The National Statistics Office has issued a bulletin explaining the differences between RPI and CPI, and giving detailed information about the position as at 30 November 2010. Go to: http://www.statistics.gov.uk/pdfdir/cpi1210.pdf
What do your scheme rules say?
The drafting of occupational DB scheme rules, typically, fall into the following three categories:
- The Rule refers to the relevant pension legislation, without embellishment
eg “Pensions in payment will increase to the extent required by Section 51 of the Pensions Act 1995.”
- The Rule refers to the relevant pension legislation, but seeks to explain the statutory requirements
eg “The increase to the deferred pension will be calculated in accordance with Chapter II of Part IV the Pension Schemes Act 1993 (based on the lower of the annual percentage increase in the retail prices index and 2.5% p.a.).”
- The Rule tracks exactly what pension legislation currently requires but does not refer to the underlying legislation
eg “Pensions in payment in excess of any guaranteed minimum pension are increased in line with the percentage rise in RPI to 30 September with a maximum of 2.5% a year.”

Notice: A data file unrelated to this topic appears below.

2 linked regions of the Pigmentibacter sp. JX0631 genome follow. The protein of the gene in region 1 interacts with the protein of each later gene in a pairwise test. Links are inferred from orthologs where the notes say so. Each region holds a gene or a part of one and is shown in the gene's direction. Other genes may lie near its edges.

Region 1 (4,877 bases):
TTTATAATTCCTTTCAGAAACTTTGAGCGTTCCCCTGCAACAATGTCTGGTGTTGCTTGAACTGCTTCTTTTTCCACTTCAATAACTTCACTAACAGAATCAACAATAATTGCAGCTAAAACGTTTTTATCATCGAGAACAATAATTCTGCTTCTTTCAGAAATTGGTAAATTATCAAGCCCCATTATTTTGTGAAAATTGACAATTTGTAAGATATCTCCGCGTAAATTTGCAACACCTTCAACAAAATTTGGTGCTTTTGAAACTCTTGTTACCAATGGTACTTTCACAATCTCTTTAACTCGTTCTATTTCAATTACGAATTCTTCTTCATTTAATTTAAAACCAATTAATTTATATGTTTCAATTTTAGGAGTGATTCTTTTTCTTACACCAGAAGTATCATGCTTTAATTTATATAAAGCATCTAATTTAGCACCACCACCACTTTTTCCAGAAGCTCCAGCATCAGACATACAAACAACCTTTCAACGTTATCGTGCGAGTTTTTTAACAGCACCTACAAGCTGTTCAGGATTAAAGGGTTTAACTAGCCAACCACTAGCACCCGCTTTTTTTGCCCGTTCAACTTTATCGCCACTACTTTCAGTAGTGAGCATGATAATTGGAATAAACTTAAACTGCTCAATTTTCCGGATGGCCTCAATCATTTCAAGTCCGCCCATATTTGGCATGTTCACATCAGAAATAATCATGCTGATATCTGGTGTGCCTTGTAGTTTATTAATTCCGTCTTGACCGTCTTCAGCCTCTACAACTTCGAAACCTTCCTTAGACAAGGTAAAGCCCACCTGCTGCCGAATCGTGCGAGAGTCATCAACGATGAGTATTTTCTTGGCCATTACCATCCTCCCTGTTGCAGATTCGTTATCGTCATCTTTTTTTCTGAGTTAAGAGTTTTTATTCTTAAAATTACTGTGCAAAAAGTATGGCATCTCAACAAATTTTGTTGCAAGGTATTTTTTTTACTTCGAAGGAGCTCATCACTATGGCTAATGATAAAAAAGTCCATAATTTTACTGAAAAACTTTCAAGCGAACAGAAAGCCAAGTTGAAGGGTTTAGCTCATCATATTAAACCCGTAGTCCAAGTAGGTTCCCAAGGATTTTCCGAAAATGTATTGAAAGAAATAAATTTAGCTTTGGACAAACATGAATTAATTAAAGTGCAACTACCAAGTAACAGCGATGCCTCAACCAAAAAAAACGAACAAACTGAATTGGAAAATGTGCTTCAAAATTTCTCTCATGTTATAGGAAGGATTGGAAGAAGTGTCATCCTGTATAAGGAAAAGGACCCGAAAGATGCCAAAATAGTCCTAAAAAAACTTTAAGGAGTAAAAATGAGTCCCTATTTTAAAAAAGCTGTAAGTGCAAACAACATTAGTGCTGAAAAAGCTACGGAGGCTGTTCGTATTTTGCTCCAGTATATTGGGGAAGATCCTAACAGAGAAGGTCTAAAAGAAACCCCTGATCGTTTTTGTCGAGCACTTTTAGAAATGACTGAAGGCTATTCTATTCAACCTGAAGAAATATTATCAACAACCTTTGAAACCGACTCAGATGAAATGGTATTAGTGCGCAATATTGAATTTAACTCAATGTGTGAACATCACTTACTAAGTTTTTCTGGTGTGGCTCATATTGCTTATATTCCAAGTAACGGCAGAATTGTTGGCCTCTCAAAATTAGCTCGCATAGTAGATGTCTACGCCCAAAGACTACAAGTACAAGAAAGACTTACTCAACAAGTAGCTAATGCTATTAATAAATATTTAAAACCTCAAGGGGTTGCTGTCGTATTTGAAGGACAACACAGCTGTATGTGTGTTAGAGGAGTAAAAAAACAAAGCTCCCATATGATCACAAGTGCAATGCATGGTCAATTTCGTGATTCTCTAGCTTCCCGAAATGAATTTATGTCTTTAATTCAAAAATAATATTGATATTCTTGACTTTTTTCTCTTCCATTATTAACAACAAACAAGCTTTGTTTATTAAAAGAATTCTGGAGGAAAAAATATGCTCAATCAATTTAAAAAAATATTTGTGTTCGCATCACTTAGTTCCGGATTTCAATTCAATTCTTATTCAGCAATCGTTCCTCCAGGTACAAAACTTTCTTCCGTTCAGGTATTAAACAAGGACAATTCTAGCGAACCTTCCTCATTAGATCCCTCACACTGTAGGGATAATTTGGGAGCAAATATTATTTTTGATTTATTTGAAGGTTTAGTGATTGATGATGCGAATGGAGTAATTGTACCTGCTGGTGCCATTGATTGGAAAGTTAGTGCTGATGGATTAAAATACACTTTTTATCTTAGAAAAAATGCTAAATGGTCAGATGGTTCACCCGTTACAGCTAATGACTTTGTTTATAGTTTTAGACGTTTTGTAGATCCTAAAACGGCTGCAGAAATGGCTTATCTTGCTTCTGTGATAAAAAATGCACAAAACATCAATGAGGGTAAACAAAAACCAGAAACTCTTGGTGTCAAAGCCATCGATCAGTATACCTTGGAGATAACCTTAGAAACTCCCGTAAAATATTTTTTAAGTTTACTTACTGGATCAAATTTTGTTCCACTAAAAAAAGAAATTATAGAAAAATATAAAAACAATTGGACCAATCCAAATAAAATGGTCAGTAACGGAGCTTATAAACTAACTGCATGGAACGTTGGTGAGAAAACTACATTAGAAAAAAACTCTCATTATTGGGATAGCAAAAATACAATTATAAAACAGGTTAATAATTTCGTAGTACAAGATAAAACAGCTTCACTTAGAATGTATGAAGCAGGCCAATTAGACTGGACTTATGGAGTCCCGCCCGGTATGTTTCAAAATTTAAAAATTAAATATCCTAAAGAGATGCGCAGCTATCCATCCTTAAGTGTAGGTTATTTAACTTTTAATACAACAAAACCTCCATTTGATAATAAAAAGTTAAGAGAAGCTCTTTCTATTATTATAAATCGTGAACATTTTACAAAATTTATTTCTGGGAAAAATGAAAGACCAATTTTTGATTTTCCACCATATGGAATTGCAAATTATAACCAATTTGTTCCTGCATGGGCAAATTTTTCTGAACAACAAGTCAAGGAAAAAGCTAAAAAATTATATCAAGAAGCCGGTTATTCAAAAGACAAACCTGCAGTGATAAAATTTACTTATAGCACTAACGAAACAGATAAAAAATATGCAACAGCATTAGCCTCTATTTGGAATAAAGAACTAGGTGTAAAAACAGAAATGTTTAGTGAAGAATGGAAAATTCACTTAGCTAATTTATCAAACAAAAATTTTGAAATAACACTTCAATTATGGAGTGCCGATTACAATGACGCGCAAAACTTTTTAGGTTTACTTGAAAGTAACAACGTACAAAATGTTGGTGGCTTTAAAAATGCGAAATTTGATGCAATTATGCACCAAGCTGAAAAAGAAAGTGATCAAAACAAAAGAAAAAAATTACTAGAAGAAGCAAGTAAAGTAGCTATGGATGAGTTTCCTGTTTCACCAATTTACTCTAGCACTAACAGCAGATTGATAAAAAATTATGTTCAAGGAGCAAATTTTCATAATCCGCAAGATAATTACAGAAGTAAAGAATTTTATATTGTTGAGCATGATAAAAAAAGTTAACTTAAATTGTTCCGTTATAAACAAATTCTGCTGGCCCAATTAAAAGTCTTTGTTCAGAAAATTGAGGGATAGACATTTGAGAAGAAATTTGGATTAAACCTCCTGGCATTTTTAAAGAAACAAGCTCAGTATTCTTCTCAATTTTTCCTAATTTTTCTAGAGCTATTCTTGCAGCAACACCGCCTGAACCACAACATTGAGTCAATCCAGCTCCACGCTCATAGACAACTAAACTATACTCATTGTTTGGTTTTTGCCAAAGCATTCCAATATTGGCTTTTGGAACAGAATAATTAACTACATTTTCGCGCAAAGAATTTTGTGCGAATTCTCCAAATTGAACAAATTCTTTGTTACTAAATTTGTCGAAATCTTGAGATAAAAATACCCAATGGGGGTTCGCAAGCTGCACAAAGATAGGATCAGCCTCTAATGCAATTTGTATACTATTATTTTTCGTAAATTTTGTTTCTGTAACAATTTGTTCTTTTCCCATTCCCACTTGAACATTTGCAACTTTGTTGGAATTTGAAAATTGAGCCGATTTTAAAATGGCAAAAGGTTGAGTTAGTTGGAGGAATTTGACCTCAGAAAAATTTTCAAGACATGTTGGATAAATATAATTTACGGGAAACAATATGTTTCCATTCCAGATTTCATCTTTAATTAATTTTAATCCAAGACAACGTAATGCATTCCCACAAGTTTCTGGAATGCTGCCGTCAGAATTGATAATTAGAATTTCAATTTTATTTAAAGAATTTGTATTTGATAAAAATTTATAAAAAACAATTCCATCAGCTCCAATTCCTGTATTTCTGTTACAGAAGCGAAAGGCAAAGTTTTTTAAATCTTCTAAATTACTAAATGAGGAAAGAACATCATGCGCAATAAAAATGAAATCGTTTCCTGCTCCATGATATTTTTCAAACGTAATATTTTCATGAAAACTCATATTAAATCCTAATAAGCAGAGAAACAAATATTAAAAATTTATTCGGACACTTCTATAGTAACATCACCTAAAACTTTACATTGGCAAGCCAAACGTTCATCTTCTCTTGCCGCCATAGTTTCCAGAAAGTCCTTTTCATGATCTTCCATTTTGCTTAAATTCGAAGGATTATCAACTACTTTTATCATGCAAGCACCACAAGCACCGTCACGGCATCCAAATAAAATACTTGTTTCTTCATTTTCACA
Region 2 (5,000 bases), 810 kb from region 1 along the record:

It is fairly typical for pension increase and deferred revaluation rules to be drafted differently. So, you might have a deferred revaluation rule that falls within category 1 but a pension increase rule that falls within category 3. If both your rules fall into category 1, you will be able to take advantage of the switch to CPI without making any rule amendments. Increases to guaranteed minimum pensions (GMPs) will usually fall within this category.
If your rule falls into category 2 you should seek legal advice. It is arguable that any helpful explanation of what the statutory requirements were when the rule was drafted does not form part of the operative provisions of the rule. But legal views differ and the exact wording of your particular rule will be crucial.
If your rule falls into category 3 and you want to switch to CPI, you will need to seek legal advice about what, if anything, you can do. With these types of rules, it is likely that you will only be able to switch to CPI in respect of future service pension accrual, if this is permitted by your scheme amendment power.